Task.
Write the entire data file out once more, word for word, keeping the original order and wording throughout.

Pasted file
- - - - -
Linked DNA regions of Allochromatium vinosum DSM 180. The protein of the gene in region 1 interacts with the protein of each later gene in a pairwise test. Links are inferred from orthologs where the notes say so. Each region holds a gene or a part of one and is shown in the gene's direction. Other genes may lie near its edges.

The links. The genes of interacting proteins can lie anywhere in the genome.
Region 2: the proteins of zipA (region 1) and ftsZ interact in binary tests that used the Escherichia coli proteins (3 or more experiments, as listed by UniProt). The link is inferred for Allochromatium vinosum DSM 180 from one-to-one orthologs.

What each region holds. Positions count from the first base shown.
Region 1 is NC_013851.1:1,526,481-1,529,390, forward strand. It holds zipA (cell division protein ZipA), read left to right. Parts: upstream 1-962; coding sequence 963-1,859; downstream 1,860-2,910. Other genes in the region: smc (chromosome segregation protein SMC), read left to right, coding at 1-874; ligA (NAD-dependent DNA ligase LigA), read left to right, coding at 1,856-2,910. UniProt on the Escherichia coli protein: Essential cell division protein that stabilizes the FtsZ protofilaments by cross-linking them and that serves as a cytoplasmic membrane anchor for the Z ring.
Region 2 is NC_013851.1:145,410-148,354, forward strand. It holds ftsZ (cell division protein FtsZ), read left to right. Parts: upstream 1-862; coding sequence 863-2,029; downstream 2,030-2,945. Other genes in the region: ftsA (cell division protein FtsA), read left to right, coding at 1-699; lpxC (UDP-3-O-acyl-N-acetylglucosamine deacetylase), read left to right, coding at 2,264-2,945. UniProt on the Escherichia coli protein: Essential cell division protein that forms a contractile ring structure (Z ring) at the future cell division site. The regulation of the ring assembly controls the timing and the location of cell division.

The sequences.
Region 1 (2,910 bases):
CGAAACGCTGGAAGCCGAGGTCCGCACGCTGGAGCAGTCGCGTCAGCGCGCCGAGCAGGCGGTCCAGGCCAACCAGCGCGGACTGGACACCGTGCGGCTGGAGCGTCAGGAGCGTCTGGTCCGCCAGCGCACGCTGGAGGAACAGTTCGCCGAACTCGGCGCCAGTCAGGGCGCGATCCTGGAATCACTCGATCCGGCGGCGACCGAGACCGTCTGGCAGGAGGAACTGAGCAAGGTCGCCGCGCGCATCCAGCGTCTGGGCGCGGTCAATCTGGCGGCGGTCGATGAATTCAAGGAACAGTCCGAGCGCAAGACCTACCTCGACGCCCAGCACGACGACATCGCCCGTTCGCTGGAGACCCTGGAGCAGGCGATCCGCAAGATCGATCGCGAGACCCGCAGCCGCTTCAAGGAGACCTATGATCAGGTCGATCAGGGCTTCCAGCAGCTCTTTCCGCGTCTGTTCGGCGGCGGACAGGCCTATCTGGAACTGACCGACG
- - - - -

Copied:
Linked DNA regions of Allochromatium vinosum DSM 180. The protein of the gene in region 1 interacts with the protein of each later gene in a pairwise test. Links are inferred from orthologs where the notes say so. Each region holds a gene or a part of one and is shown in the gene's direction. Other genes may lie near its edges.

The links. The genes of interacting proteins can lie anywhere in the genome.
Region 2: the proteins of zipA (region 1) and ftsZ interact in binary tests that used the Escherichia coli proteins (3 or more experiments, as listed by UniProt). The link is inferred for Allochromatium vinosum DSM 180 from one-to-one orthologs.

What each region holds. Positions count from the first base shown.
Region 1 is NC_013851.1:1,526,481-1,529,390, forward strand. It holds zipA (cell division protein ZipA), read left to right. Parts: upstream 1-962; coding sequence 963-1,859; downstream 1,860-2,910. Other genes in the region: smc (chromosome segregation protein SMC), read left to right, coding at 1-874; ligA (NAD-dependent DNA ligase LigA), read left to right, coding at 1,856-2,910. UniProt on the Escherichia coli protein: Essential cell division protein that stabilizes the FtsZ protofilaments by cross-linking them and that serves as a cytoplasmic membrane anchor for the Z ring.
Region 2 is NC_013851.1:145,410-148,354, forward strand. It holds ftsZ (cell division protein FtsZ), read left to right. Parts: upstream 1-862; coding sequence 863-2,029; downstream 2,030-2,945. Other genes in the region: ftsA (cell division protein FtsA), read left to right, coding at 1-699; lpxC (UDP-3-O-acyl-N-acetylglucosamine deacetylase), read left to right, coding at 2,264-2,945. UniProt on the Escherichia coli protein: Essential cell division protein that forms a contractile ring structure (Z ring) at the future cell division site. The regulation of the ring assembly controls the timing and the location of cell division.

The sequences.
Region 1 (2,910 bases):
CGAAACGCTGGAAGCCGAGGTCCGCACGCTGGAGCAGTCGCGTCAGCGCGCCGAGCAGGCGGTCCAGGCCAACCAGCGCGGACTGGACACCGTGCGGCTGGAGCGTCAGGAGCGTCTGGTCCGCCAGCGCACGCTGGAGGAACAGTTCGCCGAACTCGGCGCCAGTCAGGGCGCGATCCTGGAATCACTCGATCCGGCGGCGACCGAGACCGTCTGGCAGGAGGAACTGAGCAAGGTCGCCGCGCGCATCCAGCGTCTGGGCGCGGTCAATCTGGCGGCGGTCGATGAATTCAAGGAACAGTCCGAGCGCAAGACCTACCTCGACGCCCAGCACGACGACATCGCCCGTTCGCTGGAGACCCTGGAGCAGGCGATCCGCAAGATCGATCGCGAGACCCGCAGCCGCTTCAAGGAGACCTATGATCAGGTCGATCAGGGCTTCCAGCAGCTCTTTCCGCGTCTGTTCGGCGGCGGACAGGCCTATCTGGAACTGACCGACG